Aid worker killings jeopardise humanitarian work in Sri Lanka
Eight British aid agencies working in Sri Lanka today condemned the recent brutal killing of 17 aid workers in Muttur and warned that increasing violence in the north and east of the country is threatening their tsunami reconstruction and emergency response work.
CAFOD, CARE International, Christian Aid, Islamic Relief, Oxfam, Save the Children, Merlin and World Vision said the killings bring into stark relief the dangers for civilians caught in the upsurge of violence, as well as for those working on tsunami reconstruction and long-term recovery.
Renewed violence in the east of Sri Lanka between the military and the Liberation Tigers of Tamil Eelam (LTTE) has severely disrupted the lives of civilians, including people who were already affected by the tsunami. Thousands of people are fleeing their homes and have sought refuge in other parts of the country. This displacement has put even more pressure on aid agencies to provide relief in addition to their ongoing tsunami rehabilitation work.
"The current escalation in violence is having a profound impact on the ability of aid agencies to provide vital support to communities already affected by the tsunami as well as thousands of families whose lives are now being shattered" said Richard Mawer, Save the Children"s Country Programme Director in Sri Lanka.
Aid agencies are finding it increasingly difficult to operate in the north and east because of the violence and security tensions. There is limited access to areas in need and limitations on relief items allowed into particular areas.
For example, the medical aid charity, Merlin, is trying to rebuild a health centre in the eastern town of Vakarai but has been unable to access the site for the past two weeks because of a combination of fighting and movement restrictions.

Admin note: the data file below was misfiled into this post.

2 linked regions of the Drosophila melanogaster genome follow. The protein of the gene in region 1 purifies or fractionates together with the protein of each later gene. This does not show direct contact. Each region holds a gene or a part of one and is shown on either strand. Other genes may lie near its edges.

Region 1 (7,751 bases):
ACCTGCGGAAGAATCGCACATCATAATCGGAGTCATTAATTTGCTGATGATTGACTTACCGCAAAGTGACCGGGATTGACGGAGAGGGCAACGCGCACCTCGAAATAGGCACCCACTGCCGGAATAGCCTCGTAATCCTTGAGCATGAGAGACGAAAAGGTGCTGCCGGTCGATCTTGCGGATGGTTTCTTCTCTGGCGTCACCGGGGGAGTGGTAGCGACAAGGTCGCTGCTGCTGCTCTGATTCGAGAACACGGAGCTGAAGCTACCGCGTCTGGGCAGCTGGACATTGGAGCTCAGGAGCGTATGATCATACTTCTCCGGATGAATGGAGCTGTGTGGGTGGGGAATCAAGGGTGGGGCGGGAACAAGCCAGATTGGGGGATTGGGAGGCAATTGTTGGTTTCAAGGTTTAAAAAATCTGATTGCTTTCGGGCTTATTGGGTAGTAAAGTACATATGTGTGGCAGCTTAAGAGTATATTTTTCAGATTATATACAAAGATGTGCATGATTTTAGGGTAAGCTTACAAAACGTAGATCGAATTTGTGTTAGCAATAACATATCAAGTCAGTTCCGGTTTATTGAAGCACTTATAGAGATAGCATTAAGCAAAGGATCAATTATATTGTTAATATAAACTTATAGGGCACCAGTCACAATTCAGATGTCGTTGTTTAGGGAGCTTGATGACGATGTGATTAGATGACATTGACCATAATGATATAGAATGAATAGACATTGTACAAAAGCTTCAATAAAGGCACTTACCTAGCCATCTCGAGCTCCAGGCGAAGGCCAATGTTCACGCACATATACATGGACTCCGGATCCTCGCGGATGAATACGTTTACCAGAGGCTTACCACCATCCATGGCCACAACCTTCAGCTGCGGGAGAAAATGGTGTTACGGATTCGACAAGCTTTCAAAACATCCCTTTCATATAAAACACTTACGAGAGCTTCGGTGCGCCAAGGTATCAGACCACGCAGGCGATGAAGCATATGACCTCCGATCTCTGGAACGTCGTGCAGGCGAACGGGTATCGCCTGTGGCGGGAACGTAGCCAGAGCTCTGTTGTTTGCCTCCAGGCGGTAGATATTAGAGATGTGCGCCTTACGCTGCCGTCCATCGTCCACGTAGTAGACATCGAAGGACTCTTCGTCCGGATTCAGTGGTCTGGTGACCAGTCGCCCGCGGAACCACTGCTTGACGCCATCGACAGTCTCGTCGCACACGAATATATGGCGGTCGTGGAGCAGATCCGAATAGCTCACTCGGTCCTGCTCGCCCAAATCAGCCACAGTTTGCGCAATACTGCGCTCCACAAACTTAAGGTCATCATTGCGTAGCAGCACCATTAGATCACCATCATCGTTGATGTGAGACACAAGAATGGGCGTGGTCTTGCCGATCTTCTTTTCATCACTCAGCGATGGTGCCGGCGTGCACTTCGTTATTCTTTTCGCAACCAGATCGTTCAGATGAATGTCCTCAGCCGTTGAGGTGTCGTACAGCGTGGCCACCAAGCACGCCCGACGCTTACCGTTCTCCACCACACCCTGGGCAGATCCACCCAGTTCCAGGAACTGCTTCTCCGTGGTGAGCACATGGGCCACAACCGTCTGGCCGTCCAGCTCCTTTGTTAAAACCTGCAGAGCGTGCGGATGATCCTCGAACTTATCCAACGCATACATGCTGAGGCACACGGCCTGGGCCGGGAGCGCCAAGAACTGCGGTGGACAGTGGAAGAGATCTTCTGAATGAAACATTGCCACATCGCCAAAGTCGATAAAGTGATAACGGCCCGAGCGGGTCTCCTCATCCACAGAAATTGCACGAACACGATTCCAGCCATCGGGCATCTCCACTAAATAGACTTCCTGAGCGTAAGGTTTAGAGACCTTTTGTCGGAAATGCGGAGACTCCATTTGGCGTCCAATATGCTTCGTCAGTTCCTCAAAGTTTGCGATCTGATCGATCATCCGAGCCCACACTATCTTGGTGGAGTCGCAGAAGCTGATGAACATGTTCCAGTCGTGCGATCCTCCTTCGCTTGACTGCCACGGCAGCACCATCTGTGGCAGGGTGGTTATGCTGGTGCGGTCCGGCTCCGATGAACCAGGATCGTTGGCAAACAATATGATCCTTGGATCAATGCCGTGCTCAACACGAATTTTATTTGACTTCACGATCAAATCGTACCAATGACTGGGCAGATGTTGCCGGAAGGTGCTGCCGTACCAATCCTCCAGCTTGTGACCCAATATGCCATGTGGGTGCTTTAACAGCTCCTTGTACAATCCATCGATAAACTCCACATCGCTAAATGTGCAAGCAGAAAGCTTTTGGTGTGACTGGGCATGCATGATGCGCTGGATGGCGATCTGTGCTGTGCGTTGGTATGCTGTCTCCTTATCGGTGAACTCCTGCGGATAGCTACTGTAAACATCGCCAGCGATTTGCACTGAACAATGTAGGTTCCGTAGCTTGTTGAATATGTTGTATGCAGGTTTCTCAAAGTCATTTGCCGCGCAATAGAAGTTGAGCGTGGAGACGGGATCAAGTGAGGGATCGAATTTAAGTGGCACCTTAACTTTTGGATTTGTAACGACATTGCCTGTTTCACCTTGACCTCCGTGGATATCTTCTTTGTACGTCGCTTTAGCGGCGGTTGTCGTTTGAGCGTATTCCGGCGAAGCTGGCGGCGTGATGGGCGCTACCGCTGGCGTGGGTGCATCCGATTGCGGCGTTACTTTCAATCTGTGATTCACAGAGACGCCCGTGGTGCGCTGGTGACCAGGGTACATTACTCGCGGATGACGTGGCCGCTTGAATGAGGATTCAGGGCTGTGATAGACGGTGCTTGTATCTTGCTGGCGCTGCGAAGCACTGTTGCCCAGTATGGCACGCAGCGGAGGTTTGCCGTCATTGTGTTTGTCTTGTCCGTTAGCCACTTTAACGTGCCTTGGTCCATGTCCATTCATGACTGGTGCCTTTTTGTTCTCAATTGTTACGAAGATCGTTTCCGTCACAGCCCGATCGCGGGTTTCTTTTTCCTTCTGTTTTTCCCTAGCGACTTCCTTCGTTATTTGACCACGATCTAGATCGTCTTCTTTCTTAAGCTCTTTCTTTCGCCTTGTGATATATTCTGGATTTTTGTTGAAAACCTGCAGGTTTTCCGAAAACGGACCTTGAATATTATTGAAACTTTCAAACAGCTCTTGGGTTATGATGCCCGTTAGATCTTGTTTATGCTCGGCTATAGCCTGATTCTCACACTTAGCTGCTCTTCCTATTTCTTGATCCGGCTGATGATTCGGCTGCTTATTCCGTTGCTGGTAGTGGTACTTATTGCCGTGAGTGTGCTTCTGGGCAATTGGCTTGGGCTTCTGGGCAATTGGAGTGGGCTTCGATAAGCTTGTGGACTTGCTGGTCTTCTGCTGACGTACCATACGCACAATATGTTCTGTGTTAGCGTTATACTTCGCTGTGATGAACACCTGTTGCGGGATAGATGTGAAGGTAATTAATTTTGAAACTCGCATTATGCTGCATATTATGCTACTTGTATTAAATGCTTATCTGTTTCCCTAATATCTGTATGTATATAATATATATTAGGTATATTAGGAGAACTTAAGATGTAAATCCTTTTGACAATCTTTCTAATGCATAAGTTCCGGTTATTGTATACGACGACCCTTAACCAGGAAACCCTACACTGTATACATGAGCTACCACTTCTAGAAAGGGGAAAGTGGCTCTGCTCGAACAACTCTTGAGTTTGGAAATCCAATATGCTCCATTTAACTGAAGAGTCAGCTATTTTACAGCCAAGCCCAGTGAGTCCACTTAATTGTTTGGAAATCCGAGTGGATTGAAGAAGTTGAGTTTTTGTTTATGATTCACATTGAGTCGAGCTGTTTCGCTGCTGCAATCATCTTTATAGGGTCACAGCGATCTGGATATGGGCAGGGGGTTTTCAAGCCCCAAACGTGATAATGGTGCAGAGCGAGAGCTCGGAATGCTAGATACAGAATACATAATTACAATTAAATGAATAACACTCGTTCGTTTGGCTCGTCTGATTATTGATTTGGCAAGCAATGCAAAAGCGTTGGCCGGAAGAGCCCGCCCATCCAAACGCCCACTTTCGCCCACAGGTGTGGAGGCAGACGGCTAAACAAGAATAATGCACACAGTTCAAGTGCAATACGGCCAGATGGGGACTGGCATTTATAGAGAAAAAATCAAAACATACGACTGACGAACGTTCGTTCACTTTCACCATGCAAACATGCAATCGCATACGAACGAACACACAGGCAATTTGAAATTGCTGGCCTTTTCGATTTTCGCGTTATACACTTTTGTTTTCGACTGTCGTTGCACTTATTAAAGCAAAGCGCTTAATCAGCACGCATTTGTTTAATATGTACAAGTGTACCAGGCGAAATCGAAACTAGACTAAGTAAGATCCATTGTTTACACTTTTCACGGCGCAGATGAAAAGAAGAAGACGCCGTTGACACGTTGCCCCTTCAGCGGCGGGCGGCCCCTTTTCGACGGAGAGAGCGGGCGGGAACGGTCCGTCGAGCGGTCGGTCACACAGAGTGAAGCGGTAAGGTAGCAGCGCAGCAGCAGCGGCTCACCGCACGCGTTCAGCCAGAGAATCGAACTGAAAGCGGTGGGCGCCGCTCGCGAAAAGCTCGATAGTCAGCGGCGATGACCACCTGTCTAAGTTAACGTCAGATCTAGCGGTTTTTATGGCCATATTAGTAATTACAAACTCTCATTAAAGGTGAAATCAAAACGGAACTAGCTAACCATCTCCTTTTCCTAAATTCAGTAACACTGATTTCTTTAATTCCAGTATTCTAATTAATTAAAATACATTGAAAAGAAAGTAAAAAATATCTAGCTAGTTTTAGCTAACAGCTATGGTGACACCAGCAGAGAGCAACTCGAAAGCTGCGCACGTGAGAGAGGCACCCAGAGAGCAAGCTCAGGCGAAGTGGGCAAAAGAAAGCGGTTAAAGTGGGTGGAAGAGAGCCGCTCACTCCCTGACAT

"Over the past year, aid workers in Sri Lanka have had to cope with worsening violence, but this horrific incident represents an unprecedented escalation of risk," said James Marchant, Christian Aid"s South Asia Regional Manager.
British humanitarian agencies in Sri Lanka call for a full, impartial investigation into the killings of the aid workers in Muttur and call on all parties:
- to respect the neutrality of non-governmental organisations and guarantee them secured access to civilians in need
- to respect the rights of civilian populations and the basic principles laid down by the Geneva Convention
- to respect the ceasefire signed in 2002 and return to peace talks in order to bring an immediate end to the violenc
CAFOD, CARE International UK, Christian Aid, Oxfam, Save the Children and World Vision all worked in Sri Lanka prior to the tsunami on long-term development work.
For further information or interviews contact:
UK Claire Kirk: 020 7327 5557
UK Sophie Kummer 020 7934 9347
Sri Lanka Sally Austin 00 94 (0) 773289823
UK Anjali Kwatra 020 7523 3460/ 07941371357